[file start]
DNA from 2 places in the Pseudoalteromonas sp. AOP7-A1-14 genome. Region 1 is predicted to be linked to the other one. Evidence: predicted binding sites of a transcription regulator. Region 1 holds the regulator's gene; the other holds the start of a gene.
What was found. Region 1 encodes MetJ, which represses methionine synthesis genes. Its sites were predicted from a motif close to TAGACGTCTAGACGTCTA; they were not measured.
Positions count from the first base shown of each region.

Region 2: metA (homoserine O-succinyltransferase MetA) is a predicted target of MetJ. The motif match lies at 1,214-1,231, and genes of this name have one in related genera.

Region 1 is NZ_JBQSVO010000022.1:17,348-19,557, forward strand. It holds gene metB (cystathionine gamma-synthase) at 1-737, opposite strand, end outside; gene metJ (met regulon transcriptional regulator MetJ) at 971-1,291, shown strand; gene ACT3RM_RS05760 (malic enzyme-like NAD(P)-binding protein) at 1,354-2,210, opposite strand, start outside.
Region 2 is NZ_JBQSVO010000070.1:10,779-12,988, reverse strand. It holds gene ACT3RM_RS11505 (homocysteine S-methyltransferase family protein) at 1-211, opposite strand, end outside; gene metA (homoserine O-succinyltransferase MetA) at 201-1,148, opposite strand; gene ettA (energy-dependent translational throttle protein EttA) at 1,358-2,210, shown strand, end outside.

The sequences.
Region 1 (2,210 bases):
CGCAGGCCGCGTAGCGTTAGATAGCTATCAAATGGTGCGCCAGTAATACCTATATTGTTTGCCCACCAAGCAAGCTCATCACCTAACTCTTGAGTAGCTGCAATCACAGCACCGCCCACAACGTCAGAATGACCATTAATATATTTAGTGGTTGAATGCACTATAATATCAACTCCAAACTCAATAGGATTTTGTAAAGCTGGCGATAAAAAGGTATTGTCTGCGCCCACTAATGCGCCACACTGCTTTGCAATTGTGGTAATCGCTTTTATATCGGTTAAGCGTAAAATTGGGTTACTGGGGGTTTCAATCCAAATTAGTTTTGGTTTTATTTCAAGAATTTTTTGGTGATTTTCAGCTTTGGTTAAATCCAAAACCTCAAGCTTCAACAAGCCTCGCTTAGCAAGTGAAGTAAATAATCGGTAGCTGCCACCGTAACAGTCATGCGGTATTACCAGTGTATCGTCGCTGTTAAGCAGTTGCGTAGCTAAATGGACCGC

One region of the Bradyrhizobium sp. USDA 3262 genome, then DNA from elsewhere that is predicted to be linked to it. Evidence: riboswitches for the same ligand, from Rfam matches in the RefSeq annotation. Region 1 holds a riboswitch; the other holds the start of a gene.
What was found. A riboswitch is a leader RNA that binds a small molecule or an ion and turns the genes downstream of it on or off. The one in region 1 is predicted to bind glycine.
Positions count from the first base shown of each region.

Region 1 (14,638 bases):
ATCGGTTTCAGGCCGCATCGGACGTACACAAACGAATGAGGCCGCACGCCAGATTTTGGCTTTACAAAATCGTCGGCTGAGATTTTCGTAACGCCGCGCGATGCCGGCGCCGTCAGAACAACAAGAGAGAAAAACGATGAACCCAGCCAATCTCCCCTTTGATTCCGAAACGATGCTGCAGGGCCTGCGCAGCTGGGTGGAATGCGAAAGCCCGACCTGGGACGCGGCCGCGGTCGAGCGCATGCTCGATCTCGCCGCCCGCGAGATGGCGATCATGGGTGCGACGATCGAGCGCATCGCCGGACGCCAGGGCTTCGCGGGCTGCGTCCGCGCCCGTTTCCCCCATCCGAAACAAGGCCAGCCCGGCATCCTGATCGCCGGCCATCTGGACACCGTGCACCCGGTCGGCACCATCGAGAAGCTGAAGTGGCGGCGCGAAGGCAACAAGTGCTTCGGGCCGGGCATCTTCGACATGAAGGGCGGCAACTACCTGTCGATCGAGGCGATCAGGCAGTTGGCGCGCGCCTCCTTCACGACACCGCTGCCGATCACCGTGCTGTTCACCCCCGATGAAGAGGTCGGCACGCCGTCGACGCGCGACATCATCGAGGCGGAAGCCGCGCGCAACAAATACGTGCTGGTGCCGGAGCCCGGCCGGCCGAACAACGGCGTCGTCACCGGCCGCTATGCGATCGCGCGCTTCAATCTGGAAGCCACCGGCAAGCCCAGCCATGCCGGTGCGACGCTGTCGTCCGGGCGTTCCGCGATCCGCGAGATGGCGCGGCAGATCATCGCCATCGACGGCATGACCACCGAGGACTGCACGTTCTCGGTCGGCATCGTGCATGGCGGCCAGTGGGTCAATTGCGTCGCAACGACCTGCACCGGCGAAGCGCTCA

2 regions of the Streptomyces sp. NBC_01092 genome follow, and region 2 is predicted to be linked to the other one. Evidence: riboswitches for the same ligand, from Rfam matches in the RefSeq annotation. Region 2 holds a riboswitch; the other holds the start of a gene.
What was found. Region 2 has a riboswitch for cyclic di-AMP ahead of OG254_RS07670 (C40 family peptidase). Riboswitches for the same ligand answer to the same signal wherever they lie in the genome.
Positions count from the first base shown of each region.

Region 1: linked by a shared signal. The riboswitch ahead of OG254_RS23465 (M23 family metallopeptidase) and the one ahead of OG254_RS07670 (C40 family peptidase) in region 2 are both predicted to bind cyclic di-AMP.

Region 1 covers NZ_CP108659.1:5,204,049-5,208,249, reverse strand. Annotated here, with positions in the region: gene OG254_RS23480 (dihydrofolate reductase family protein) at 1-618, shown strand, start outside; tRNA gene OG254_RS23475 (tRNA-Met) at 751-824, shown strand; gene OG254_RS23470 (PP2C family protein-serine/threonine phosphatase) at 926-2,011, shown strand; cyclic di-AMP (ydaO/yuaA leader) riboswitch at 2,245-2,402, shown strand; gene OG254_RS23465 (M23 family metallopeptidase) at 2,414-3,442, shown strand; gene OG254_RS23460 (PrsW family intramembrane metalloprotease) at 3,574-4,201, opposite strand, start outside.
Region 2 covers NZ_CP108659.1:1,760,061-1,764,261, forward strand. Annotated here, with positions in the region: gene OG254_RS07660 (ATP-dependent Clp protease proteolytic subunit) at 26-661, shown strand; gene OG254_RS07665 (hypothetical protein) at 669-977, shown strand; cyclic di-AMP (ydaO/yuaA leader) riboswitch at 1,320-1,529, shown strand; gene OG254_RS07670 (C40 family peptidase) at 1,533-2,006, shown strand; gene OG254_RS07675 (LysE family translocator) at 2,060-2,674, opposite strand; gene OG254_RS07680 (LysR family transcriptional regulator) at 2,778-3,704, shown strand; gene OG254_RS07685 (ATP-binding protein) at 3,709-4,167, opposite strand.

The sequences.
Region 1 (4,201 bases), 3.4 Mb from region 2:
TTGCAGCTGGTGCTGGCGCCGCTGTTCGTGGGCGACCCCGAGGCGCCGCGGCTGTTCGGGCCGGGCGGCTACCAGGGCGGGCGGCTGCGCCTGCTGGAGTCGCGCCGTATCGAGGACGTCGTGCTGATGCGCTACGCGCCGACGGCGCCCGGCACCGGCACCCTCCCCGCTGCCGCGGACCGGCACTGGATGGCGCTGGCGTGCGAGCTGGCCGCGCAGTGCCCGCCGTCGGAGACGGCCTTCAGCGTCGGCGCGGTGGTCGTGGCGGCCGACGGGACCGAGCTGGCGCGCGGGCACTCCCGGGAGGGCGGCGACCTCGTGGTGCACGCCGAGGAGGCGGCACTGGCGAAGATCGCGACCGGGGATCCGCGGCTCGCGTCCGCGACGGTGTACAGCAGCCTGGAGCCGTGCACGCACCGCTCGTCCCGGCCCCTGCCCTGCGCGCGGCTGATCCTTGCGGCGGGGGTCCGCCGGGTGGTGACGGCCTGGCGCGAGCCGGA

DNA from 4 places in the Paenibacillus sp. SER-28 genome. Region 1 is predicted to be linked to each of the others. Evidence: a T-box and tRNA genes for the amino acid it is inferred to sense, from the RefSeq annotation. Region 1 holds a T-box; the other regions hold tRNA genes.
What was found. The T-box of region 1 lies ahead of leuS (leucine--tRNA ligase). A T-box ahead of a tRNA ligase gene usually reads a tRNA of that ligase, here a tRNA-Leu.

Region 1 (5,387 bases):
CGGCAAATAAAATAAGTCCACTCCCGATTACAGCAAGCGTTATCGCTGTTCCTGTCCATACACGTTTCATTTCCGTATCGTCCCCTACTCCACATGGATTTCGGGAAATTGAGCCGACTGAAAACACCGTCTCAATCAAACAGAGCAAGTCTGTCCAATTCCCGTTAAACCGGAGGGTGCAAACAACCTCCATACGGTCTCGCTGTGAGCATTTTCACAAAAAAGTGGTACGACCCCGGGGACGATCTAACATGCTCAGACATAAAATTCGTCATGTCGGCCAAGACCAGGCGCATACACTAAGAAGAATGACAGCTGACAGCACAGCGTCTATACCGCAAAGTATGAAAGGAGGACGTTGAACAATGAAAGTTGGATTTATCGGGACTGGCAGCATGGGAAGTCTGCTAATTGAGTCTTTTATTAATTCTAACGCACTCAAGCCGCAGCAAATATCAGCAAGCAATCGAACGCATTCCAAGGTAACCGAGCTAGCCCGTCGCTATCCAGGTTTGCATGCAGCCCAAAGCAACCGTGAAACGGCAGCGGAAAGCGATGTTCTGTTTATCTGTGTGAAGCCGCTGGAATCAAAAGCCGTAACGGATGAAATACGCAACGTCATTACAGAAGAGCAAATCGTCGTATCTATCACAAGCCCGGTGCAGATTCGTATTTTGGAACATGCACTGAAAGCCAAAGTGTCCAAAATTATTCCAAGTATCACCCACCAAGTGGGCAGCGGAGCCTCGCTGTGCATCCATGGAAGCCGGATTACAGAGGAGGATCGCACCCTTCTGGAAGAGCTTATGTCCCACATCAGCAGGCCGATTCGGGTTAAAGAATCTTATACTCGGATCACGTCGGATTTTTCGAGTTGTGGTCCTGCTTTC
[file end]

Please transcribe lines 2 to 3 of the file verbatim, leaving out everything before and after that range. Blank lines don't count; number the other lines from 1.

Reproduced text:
What was found. Region 1 encodes MetJ, which represses methionine synthesis genes. Its sites were predicted from a motif close to TAGACGTCTAGACGTCTA; they were not measured.
Positions count from the first base shown of each region.